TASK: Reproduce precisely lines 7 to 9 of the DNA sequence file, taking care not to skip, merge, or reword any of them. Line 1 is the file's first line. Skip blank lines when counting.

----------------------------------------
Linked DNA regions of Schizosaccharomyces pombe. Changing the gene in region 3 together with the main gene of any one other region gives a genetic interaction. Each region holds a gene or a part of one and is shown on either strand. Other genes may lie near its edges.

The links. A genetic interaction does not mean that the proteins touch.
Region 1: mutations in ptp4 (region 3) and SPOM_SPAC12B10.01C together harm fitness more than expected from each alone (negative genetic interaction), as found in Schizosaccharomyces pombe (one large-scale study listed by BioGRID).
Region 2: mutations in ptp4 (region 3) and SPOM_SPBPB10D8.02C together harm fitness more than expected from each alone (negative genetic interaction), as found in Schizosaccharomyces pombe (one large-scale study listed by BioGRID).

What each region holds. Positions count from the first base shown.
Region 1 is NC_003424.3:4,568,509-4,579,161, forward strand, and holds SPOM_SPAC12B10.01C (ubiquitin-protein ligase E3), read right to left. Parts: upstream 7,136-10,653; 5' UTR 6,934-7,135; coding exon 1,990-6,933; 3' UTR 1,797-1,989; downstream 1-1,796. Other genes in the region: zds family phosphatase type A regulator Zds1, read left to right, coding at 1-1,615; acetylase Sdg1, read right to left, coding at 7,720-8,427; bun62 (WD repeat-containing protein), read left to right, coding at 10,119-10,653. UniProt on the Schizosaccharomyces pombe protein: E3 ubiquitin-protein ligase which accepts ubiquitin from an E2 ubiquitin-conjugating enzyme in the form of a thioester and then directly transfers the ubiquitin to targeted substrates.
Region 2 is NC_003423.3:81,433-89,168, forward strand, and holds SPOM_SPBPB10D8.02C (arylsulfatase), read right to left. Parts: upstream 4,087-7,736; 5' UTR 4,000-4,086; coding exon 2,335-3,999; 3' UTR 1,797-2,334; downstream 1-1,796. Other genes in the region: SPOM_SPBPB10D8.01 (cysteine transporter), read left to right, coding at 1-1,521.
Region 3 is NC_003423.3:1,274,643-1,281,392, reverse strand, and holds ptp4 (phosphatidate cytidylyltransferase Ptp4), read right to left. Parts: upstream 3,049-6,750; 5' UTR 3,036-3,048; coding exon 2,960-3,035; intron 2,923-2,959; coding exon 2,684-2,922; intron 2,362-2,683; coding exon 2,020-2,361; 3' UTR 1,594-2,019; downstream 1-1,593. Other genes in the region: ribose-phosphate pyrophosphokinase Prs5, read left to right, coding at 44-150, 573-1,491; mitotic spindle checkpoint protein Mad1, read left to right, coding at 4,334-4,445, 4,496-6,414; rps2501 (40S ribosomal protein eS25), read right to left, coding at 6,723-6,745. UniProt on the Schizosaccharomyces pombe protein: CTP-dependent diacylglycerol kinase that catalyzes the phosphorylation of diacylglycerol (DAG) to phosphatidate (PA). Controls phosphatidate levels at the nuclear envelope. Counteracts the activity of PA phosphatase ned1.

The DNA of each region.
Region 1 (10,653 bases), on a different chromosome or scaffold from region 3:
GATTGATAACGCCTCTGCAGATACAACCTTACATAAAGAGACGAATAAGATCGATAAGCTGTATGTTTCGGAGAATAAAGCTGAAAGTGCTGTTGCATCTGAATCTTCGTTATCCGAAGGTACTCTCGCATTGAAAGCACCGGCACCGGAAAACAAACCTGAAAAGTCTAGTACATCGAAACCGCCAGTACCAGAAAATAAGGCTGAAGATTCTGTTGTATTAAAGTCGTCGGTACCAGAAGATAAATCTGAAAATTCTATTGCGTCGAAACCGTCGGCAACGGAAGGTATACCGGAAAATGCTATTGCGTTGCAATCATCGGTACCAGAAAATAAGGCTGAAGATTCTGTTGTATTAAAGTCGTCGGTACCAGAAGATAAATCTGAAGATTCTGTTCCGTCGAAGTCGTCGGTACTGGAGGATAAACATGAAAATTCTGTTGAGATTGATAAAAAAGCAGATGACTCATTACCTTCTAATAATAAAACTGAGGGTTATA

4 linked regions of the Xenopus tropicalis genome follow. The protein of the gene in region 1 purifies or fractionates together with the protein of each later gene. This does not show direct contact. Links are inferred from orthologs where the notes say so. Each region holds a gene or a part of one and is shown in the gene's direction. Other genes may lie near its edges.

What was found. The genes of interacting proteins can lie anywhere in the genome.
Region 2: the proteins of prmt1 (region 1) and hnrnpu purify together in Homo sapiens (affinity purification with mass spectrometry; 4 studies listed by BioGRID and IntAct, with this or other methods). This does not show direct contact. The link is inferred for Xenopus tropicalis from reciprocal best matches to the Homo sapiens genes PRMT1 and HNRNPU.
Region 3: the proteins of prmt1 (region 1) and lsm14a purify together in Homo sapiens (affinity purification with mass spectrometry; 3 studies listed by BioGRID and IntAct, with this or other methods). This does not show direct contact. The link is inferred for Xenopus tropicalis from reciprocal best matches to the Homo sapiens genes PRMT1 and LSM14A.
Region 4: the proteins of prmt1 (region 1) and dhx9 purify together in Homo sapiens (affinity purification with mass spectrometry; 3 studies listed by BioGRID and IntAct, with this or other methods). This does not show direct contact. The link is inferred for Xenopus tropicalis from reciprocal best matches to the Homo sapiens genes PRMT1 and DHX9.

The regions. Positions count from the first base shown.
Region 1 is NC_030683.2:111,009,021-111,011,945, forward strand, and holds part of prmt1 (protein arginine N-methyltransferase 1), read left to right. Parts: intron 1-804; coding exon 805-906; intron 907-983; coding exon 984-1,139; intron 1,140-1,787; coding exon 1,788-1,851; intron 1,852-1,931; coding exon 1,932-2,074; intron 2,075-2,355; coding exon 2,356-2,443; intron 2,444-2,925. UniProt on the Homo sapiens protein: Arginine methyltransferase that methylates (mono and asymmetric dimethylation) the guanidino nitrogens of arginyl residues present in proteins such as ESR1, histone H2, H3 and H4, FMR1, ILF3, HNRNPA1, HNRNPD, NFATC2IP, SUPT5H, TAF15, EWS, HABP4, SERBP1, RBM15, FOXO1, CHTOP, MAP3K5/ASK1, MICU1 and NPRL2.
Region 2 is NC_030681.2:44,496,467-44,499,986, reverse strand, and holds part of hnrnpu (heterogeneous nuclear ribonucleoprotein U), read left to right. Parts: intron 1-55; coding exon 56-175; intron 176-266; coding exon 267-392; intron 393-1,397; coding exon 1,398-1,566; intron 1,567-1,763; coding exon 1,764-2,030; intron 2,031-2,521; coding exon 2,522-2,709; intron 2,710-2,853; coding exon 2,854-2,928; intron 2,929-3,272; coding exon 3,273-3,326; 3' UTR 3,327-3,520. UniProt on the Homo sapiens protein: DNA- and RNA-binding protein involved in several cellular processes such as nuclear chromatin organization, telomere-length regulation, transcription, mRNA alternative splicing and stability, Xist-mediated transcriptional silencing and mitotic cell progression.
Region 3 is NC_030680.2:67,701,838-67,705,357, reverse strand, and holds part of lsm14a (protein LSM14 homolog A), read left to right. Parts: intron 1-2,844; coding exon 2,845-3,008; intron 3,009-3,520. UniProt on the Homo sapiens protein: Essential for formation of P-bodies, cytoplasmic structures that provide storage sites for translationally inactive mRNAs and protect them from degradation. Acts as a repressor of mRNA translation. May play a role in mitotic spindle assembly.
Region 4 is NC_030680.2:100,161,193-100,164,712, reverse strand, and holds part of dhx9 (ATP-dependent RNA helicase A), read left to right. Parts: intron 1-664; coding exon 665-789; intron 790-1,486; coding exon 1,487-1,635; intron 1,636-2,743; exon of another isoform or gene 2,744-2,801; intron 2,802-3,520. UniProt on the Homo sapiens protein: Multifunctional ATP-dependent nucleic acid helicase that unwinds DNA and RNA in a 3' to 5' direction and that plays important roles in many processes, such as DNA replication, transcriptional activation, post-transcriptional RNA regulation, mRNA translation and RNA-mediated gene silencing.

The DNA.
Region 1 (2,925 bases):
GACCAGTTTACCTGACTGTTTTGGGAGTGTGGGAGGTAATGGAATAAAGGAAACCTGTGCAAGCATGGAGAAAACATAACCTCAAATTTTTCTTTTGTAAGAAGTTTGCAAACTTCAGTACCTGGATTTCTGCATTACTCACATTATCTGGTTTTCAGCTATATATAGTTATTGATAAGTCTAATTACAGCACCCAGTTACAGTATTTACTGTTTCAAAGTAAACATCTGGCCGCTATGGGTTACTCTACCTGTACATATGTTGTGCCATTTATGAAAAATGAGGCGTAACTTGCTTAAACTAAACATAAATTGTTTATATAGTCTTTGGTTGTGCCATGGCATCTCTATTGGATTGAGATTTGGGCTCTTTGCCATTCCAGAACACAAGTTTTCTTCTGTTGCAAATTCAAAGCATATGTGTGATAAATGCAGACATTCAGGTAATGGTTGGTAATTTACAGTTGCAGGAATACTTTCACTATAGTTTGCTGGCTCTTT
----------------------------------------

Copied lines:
Region 2 is NC_003423.3:81,433-89,168, forward strand, and holds SPOM_SPBPB10D8.02C (arylsulfatase), read right to left. Parts: upstream 4,087-7,736; 5' UTR 4,000-4,086; coding exon 2,335-3,999; 3' UTR 1,797-2,334; downstream 1-1,796. Other genes in the region: SPOM_SPBPB10D8.01 (cysteine transporter), read left to right, coding at 1-1,521.
Region 3 is NC_003423.3:1,274,643-1,281,392, reverse strand, and holds ptp4 (phosphatidate cytidylyltransferase Ptp4), read right to left. Parts: upstream 3,049-6,750; 5' UTR 3,036-3,048; coding exon 2,960-3,035; intron 2,923-2,959; coding exon 2,684-2,922; intron 2,362-2,683; coding exon 2,020-2,361; 3' UTR 1,594-2,019; downstream 1-1,593. Other genes in the region: ribose-phosphate pyrophosphokinase Prs5, read left to right, coding at 44-150, 573-1,491; mitotic spindle checkpoint protein Mad1, read left to right, coding at 4,334-4,445, 4,496-6,414; rps2501 (40S ribosomal protein eS25), read right to left, coding at 6,723-6,745. UniProt on the Schizosaccharomyces pombe protein: CTP-dependent diacylglycerol kinase that catalyzes the phosphorylation of diacylglycerol (DAG) to phosphatidate (PA). Controls phosphatidate levels at the nuclear envelope. Counteracts the activity of PA phosphatase ned1.

The DNA of each region.